Indian expats smile as rupee value declines

DUBAI — The declining value of Indian rupee against the US dollar has brought a sigh of relief for Indian expatriates, especially labourers and low-income workers, in the Gulf region.

By Riyasbabu (Our staff reporter)

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Published: Wed 21 May 2008, 9:07 AM

Last updated: Sun 5 Apr 2015, 7:10 PM

Except Kuwait, currencies of the Gulf Cooperation Council (GCC) countries are pegged to the US dollar. The dollar’s slide till recently had expatriates with low incomes reeling under financial difficulties due to the poor exchange rate of GCC currencies against the Indian rupee.

Banking experts say that for the past three weeks, the rupee has been facing immense pressure and its value has declined drastically due to the increase in oil prices.

One dirham fetched Rs11.48 yesterday in the market. A month ago, it was around Rs10.60.

Explaining the reasons for the declining value of the rupee, G.S. Srishailan, chief dealer of foreign exchange, treasury and investment in Abu Dhabi Commercial Bank, said: “There is already a huge oil deficit in the market. The consistent increase in oil prices is putting pressure on the rupee, resulting in its declining value.

Sudheer Kumar Shetty, General Manager of UAE Xchange, said that not only an increase in oil prices but also the trend of importers buying more dollars as the rupee started sliding has caused the decline in the rupee’s value.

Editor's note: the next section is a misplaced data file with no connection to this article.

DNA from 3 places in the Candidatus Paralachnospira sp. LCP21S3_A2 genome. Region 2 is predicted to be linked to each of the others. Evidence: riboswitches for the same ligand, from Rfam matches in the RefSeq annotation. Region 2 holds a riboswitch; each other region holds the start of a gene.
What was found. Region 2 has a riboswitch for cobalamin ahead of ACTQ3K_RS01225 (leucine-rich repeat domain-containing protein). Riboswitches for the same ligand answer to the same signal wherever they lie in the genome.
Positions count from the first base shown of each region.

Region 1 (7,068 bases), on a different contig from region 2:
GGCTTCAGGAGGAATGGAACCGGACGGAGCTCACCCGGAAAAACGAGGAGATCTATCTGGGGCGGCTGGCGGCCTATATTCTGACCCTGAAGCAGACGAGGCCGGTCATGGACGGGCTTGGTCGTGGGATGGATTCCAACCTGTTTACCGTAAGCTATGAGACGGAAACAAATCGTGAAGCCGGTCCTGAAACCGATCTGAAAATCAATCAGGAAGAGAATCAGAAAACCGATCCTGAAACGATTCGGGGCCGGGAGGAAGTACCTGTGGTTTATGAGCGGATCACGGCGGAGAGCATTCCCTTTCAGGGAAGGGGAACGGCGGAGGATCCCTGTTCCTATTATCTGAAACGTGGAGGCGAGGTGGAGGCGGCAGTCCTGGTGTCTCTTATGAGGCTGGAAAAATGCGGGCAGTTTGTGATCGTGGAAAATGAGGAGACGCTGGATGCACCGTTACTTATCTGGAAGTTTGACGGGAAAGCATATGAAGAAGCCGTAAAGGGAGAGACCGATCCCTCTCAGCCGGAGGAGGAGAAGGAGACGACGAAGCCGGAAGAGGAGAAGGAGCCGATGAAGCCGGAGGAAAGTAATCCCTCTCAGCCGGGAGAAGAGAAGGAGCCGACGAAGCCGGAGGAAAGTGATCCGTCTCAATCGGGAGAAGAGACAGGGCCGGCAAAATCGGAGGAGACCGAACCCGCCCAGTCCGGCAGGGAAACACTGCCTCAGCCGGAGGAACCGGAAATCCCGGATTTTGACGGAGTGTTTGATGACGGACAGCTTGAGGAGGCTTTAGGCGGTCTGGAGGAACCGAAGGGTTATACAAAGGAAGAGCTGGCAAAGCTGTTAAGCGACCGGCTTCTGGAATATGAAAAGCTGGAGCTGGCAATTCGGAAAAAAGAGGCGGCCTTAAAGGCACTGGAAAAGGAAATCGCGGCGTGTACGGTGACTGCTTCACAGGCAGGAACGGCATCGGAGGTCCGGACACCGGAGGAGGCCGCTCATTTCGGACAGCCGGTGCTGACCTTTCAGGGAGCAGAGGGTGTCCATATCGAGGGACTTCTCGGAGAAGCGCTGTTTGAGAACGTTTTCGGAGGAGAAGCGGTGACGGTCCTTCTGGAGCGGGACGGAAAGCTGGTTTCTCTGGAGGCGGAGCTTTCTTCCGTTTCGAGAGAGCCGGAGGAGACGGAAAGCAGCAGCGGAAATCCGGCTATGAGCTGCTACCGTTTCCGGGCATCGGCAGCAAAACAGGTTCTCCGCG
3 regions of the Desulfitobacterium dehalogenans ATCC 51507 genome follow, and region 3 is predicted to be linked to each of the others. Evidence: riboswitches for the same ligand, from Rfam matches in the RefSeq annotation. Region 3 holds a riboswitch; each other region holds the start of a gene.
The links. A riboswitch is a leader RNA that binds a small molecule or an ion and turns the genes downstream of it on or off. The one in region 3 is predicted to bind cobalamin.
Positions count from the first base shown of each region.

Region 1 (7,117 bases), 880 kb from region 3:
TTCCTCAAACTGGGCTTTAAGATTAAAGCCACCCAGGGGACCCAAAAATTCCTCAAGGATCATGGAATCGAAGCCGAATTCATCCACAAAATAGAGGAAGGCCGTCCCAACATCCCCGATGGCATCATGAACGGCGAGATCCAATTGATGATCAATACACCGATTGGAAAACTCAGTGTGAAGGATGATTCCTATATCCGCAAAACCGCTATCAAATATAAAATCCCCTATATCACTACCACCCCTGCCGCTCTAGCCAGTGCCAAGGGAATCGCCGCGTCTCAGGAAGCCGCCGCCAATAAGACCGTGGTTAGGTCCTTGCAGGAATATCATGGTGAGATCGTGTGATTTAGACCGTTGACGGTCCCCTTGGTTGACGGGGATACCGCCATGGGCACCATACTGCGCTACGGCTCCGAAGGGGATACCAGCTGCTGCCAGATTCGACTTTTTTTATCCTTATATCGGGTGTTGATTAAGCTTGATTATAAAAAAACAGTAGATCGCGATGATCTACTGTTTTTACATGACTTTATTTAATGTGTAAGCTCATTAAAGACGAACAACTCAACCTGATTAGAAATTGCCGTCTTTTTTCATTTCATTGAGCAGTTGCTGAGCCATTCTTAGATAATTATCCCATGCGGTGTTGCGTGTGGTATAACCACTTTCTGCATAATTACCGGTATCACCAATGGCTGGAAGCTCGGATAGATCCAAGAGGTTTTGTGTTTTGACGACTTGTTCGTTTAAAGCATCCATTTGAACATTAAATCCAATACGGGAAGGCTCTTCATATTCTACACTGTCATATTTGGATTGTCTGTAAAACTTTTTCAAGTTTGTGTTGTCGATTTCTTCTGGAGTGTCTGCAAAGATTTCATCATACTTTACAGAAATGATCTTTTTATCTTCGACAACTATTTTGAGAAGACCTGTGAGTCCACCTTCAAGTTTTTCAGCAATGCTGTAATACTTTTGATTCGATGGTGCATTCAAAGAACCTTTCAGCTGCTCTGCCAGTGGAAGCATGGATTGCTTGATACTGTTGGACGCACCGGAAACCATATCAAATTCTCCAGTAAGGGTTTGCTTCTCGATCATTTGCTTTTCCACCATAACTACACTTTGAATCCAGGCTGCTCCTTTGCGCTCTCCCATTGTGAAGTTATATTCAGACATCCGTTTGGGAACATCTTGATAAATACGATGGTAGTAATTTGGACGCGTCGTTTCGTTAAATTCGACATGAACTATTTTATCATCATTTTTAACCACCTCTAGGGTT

“In the past two weeks, we have witnessed an increase in the remittances to India. People who were waiting for the value of the rupee to decline have started sending money home,” he said.

An official at Al Fardan Exchange said that remittances to India have increased in the past two weeks, though marginally.

“After the rupee’s slide, the flow of remittances and the volume of money sent to India have increased,” said an official at the counter.

Meanwhile, Indian workers said the trend is helping them to send more money home, making them feel better.

“A year ago when I sent Dh1000, I got Rs12,400. But after the rupee became stronger, it came down to Rs10,500 against Dh1,000. This made a huge difference to me since my family’s buying power in India suffered,” said Shajahan, a worker in Al Quoz.

“With the high inflation rate here, we are anyway finding it difficult to save money. Besides, the poor exchange rate of the dirham against the rupee had accentuated our problems. I am happy now and hope the situation will get even better,” he added.

But for many like Murugan, a worker in Sonapur who is forced to remit his salary home every month irrespective of the exchange rate, there is not much choice.

Murugun said: “Though the exchange rate was low, we did not have a choice as we had to send money home for family maintenance.

“The higher value of the rupee in the international market may be good for India, but for poor workers like me, what matters is a good exchange rate when I remit money home.”

However, a few like Anwar Ahmed, an Indian marketing professional who had rushed to remit a large chunk of his savings to India in the hope of getting a better rate, said: The difference in the exchange rate has made a difference to my savings.

“I have been saving money to build a house in India and waited for a better exchange rate. With news that the value of the rupee had declined, the first thing I did was to send the saved money home last week,” he added.

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